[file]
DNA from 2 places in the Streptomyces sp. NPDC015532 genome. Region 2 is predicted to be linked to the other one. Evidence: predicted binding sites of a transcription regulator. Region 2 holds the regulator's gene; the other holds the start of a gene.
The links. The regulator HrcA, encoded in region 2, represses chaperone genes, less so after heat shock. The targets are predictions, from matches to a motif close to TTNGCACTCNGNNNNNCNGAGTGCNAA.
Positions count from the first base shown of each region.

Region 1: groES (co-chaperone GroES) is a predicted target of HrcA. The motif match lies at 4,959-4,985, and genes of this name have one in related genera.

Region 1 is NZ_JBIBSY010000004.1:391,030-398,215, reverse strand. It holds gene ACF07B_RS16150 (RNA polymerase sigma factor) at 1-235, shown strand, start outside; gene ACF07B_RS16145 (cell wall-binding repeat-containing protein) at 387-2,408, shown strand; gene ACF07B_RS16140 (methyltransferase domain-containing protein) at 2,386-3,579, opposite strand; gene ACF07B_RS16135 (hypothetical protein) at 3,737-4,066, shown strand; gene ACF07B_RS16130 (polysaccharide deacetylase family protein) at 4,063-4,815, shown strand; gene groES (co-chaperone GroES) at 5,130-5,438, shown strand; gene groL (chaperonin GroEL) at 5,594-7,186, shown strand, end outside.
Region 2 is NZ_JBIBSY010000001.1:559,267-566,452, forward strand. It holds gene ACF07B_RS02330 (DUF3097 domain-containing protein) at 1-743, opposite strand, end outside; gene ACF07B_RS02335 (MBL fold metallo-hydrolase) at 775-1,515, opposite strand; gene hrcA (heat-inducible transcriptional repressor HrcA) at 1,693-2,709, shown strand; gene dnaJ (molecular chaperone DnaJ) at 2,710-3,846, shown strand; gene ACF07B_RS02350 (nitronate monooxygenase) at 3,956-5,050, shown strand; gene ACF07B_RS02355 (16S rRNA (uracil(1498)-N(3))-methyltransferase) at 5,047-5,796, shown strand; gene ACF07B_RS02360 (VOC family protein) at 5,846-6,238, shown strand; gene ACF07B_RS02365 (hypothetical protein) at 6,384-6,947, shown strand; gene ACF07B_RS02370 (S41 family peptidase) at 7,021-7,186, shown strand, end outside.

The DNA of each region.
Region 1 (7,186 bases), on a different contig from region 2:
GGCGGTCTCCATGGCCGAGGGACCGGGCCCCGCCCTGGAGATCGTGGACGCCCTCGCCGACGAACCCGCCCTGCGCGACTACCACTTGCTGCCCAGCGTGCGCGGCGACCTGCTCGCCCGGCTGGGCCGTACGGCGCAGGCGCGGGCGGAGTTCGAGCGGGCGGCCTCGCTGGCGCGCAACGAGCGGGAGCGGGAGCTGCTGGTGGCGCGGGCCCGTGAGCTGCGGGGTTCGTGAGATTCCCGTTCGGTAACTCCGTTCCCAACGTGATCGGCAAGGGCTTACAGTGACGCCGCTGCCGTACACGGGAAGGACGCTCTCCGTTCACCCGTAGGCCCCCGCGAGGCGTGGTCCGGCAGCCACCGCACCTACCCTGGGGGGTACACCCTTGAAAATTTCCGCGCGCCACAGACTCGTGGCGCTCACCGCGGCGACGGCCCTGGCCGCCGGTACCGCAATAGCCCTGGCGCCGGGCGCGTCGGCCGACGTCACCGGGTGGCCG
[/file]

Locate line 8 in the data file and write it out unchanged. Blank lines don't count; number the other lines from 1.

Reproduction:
Region 1 (7,186 bases), on a different contig from region 2: